With CBD oil being hailed as some sort of a “miracle-in-a-bottle” treatment for a laundry list of ailments, everyone wants to try it, including those suffering from bowel problems. This begs the question: could CBD oil for IBS be the much-awaited solution for the condition’s debilitating and vexing symptoms?
What is CBD?
Cannabidiol, or CBD as it is well-known, is a naturally-occurring, non-psychoactive chemical compound found in hemp and other cannabis plants. Not to be mistaken for its controversial cousin THC, which is the active compound that makes one feel high when they take marijuana, CBD is thought to have numerous therapeutic qualities, although the medical jury is still out on that.
While the existing evidence is vastly anecdotal, early research seems to suggest that CBD oil may help quell symptoms and relieve conditions ranging from anxiety and chronic pain to side effects of chemotherapy. Plus, it’s technically legal in all 50 US states and Washington D.C., as long its THC content is no more than 0.3 percent.
What is IBS?
IBS (Irritable Bowel Syndrome) is a very common chronic condition that impacts the digestive system. It’s characterized by a collection of gastrointestinal symptoms that usually occur at the same, and may include:
- Bloating and gas
- Abdominal pain
These symptoms tend to recur and can last for at least three months at a time. If these symptoms remain unchecked, they can cause so much discomfort and distress that they can significantly reduce work productivity and affect your daily life.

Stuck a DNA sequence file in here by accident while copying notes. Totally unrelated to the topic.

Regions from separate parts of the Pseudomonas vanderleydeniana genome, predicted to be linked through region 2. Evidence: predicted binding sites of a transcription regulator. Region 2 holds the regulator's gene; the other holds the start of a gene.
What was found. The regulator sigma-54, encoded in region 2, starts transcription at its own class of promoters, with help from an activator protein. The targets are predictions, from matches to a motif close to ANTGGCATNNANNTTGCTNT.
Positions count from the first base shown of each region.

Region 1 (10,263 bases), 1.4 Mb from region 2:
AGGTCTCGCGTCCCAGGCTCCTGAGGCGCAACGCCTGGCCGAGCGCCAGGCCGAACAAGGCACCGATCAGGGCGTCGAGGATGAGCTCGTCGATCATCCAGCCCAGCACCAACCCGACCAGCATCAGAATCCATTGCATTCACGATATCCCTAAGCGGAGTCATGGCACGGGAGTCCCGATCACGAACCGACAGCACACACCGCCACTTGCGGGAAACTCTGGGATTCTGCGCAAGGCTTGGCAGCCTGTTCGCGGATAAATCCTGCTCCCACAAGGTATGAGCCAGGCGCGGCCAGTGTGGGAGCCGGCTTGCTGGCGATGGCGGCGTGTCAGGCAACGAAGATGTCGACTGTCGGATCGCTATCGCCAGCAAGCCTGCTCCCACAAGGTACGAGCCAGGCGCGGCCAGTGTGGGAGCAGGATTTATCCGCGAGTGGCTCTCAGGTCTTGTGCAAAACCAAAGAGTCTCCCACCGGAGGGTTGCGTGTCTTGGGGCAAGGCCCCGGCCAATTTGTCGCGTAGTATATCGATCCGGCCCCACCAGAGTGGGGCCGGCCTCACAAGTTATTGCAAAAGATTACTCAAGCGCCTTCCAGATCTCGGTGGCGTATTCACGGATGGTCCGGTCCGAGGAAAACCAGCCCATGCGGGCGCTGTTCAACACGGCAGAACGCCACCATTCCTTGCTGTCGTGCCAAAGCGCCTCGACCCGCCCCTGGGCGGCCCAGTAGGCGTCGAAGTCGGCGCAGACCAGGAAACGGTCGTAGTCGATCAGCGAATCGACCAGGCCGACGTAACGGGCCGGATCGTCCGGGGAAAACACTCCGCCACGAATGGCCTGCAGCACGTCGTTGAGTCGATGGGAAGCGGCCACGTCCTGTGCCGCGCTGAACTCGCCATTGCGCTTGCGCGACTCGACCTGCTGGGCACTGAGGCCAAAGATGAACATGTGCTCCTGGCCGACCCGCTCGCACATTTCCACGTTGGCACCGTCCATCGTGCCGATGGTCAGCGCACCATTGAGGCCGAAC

Roughly between 7% and 21% of the general population experience symptoms of IBS, although women are more susceptible than men, according to a 2015 clinical review.
Note that IBS shouldn’t be confused with IBD (Irritable Bowel Disease) because, while the two are in many ways similar and are often referenced interchangeably, they are distinct bowel conditions.
By definition, IBD is an umbrella term used to describe a group of inflammatory disorders that affect the gut. The two most notable IBD conditions are:
- Crohn’s disease, a long-term intestinal disorder in which the colon (large intestine) becomes inflamed.
- Ulcerative colitis, another life-long condition that involves inflammation of any part of the gastrointestinal tract, from the mouth to the rectum; however, the end of the small bowel typically shows the most symptoms.
In either case, the shared symptoms of Inflammatory Bowel Diseases include appetite loss, weight loss, fatigue, bloody stool, and recurrent diarrhea, as well as stomach bloating, cramping and pain.